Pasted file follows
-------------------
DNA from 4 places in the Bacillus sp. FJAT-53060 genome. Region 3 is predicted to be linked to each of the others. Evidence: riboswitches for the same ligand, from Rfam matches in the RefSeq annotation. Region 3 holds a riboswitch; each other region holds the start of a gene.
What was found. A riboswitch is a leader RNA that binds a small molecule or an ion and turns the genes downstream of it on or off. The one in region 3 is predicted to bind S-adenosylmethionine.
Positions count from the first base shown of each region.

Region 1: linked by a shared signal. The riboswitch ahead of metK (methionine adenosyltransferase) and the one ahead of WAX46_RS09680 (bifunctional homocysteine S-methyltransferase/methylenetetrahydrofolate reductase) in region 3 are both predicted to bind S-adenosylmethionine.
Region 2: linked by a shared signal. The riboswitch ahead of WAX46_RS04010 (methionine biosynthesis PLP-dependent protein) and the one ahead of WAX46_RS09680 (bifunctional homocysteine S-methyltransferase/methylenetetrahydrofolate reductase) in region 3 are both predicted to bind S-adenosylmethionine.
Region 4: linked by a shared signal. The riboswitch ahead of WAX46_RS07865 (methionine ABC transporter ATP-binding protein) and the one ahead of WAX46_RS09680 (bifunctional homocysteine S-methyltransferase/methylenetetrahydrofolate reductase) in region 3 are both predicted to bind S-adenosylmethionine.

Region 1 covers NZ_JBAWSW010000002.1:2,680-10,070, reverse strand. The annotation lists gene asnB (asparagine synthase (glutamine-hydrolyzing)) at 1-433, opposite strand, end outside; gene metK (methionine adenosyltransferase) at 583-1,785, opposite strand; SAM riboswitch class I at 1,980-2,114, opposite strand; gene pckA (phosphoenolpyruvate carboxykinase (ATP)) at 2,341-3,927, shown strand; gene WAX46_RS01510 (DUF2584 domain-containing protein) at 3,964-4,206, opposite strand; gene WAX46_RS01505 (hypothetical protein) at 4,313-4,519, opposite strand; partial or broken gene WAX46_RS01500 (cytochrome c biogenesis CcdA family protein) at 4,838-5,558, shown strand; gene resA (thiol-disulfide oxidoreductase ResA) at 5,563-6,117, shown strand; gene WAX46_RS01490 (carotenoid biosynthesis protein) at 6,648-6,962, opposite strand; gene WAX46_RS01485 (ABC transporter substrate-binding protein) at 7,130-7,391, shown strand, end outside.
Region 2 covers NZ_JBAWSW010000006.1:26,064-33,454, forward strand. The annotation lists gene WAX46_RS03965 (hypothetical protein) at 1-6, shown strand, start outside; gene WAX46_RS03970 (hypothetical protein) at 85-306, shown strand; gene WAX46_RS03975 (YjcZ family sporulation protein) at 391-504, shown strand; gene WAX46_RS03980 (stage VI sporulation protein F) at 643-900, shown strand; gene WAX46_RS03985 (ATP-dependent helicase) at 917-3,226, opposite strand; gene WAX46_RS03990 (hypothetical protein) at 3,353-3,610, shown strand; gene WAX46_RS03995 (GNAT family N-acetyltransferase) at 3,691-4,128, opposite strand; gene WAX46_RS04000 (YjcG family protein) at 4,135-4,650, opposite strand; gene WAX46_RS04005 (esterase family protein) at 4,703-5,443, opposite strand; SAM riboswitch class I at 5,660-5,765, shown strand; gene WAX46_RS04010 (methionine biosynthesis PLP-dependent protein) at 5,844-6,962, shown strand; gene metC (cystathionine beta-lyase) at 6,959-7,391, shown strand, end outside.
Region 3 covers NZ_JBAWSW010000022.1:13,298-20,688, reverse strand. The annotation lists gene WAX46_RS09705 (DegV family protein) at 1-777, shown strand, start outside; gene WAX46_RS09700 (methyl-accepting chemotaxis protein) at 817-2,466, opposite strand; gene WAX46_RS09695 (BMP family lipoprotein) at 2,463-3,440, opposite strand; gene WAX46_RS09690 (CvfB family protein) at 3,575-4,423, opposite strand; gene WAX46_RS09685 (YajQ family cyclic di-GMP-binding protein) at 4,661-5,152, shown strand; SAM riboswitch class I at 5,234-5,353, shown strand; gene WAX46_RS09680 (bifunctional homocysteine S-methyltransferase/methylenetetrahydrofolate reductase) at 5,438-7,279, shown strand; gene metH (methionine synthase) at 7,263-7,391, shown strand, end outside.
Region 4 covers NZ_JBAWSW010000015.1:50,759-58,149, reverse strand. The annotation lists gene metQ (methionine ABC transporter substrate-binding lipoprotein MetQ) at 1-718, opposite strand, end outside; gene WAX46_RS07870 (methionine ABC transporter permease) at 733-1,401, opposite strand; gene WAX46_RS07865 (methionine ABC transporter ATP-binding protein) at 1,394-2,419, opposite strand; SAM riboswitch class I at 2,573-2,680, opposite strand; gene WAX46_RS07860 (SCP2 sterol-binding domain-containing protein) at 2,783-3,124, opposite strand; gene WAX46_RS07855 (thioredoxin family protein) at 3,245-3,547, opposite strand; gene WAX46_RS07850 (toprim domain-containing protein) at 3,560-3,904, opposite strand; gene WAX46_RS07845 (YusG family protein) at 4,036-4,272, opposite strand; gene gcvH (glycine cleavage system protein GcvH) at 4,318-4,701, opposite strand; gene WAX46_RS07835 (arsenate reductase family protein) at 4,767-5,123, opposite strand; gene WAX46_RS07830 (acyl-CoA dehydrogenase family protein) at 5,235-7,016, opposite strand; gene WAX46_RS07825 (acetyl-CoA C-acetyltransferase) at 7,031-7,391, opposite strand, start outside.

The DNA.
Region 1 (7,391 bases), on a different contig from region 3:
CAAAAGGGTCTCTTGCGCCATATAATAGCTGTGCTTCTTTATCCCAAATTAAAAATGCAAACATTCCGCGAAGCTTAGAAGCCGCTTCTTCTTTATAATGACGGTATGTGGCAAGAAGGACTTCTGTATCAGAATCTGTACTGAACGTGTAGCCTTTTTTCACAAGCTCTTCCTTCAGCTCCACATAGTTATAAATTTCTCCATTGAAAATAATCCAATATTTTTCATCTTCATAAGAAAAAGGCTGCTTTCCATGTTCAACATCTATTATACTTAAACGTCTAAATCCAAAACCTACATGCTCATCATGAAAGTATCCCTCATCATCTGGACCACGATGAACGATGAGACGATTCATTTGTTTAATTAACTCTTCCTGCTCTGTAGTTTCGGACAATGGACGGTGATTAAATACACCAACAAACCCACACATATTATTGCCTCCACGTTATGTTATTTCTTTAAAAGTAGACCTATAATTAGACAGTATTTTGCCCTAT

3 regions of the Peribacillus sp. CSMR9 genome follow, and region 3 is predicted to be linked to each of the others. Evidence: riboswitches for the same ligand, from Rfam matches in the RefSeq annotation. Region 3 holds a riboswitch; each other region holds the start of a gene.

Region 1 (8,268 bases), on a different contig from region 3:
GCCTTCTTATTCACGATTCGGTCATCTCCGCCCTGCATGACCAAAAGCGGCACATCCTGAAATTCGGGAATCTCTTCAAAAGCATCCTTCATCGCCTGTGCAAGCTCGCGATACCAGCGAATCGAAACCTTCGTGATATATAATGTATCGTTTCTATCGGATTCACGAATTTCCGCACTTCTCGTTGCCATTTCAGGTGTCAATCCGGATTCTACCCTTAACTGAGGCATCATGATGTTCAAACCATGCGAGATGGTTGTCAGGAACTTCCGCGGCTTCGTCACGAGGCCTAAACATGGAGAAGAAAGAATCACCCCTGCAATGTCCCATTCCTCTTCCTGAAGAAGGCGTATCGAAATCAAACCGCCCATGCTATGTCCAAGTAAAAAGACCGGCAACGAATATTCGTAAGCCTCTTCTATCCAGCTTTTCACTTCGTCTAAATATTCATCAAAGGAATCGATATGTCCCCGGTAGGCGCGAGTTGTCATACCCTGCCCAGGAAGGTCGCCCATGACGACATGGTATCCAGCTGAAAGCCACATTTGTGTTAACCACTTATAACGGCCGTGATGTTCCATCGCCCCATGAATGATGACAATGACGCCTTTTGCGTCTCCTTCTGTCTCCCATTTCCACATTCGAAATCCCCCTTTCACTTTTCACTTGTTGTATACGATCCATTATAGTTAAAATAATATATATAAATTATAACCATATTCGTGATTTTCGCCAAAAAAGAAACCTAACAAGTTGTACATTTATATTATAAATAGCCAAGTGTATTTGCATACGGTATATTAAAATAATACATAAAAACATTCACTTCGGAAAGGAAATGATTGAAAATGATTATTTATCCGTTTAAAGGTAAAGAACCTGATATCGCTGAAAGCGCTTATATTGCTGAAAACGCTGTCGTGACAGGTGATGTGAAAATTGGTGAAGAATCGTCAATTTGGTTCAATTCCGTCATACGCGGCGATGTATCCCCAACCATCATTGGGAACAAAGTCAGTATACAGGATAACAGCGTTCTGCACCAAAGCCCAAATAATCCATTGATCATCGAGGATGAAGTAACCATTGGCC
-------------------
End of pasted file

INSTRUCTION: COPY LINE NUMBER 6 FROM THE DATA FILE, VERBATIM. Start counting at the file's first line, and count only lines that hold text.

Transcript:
Region 4: linked by a shared signal. The riboswitch ahead of WAX46_RS07865 (methionine ABC transporter ATP-binding protein) and the one ahead of WAX46_RS09680 (bifunctional homocysteine S-methyltransferase/methylenetetrahydrofolate reductase) in region 3 are both predicted to bind S-adenosylmethionine.